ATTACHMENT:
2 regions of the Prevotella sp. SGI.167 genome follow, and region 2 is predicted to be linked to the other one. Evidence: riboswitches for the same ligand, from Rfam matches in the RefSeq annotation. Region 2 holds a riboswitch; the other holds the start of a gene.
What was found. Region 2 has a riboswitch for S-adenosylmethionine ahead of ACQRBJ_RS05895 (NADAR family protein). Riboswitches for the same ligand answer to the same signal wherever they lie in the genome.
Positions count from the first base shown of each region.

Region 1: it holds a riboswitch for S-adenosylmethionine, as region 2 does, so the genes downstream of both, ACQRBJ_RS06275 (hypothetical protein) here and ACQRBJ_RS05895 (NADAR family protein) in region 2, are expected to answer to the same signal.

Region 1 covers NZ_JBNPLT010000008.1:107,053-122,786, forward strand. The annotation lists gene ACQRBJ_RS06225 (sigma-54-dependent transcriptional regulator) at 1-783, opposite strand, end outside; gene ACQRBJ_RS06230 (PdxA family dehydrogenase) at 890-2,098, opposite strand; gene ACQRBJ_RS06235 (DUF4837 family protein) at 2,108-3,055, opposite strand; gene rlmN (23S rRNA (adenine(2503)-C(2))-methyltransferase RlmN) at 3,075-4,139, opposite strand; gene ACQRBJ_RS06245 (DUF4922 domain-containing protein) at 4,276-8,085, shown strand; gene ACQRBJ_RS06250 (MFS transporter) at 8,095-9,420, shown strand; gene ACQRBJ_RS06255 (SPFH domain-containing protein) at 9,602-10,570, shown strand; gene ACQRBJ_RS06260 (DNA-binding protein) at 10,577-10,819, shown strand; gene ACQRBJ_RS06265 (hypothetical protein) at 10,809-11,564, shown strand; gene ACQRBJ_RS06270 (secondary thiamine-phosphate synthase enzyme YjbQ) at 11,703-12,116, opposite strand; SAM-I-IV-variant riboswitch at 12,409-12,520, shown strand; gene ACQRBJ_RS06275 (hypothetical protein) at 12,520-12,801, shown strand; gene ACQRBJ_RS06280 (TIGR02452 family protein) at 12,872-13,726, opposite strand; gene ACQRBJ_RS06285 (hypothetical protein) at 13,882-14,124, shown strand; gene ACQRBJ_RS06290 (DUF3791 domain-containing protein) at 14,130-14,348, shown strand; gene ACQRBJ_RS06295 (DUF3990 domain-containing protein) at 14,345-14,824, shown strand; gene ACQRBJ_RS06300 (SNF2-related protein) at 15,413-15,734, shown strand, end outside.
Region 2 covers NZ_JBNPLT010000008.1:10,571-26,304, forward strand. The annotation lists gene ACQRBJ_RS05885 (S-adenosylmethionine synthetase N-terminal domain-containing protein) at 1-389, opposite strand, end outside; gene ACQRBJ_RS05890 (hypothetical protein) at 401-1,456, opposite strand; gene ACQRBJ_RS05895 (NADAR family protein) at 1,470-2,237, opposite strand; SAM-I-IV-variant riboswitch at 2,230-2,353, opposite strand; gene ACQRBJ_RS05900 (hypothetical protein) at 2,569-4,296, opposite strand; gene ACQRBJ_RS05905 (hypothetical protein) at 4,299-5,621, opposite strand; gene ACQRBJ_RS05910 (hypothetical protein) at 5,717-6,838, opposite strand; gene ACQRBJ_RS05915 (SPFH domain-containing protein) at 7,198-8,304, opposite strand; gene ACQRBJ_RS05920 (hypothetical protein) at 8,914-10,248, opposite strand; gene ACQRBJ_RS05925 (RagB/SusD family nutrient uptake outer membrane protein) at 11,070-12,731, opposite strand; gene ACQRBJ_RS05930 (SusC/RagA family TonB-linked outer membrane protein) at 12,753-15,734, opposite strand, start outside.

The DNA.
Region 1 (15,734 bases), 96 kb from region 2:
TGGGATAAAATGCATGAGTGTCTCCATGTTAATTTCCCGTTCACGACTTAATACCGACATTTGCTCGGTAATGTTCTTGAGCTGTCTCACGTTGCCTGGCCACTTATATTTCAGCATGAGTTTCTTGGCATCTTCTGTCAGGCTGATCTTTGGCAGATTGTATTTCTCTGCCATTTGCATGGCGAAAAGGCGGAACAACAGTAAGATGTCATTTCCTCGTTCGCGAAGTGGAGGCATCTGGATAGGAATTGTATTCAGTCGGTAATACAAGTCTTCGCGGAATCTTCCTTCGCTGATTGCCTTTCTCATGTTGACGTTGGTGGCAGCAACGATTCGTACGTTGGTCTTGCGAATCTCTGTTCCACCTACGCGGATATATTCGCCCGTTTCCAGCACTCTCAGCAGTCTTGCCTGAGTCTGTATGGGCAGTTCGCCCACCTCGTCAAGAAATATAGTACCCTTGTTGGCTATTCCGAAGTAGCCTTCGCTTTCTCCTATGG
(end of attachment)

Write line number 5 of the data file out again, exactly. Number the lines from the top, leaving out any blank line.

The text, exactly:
Region 1 covers NZ_JBNPLT010000008.1:107,053-122,786, forward strand. The annotation lists gene ACQRBJ_RS06225 (sigma-54-dependent transcriptional regulator) at 1-783, opposite strand, end outside; gene ACQRBJ_RS06230 (PdxA family dehydrogenase) at 890-2,098, opposite strand; gene ACQRBJ_RS06235 (DUF4837 family protein) at 2,108-3,055, opposite strand; gene rlmN (23S rRNA (adenine(2503)-C(2))-methyltransferase RlmN) at 3,075-4,139, opposite strand; gene ACQRBJ_RS06245 (DUF4922 domain-containing protein) at 4,276-8,085, shown strand; gene ACQRBJ_RS06250 (MFS transporter) at 8,095-9,420, shown strand; gene ACQRBJ_RS06255 (SPFH domain-containing protein) at 9,602-10,570, shown strand; gene ACQRBJ_RS06260 (DNA-binding protein) at 10,577-10,819, shown strand; gene ACQRBJ_RS06265 (hypothetical protein) at 10,809-11,564, shown strand; gene ACQRBJ_RS06270 (secondary thiamine-phosphate synthase enzyme YjbQ) at 11,703-12,116, opposite strand; SAM-I-IV-variant riboswitch at 12,409-12,520, shown strand; gene ACQRBJ_RS06275 (hypothetical protein) at 12,520-12,801, shown strand; gene ACQRBJ_RS06280 (TIGR02452 family protein) at 12,872-13,726, opposite strand; gene ACQRBJ_RS06285 (hypothetical protein) at 13,882-14,124, shown strand; gene ACQRBJ_RS06290 (DUF3791 domain-containing protein) at 14,130-14,348, shown strand; gene ACQRBJ_RS06295 (DUF3990 domain-containing protein) at 14,345-14,824, shown strand; gene ACQRBJ_RS06300 (SNF2-related protein) at 15,413-15,734, shown strand, end outside.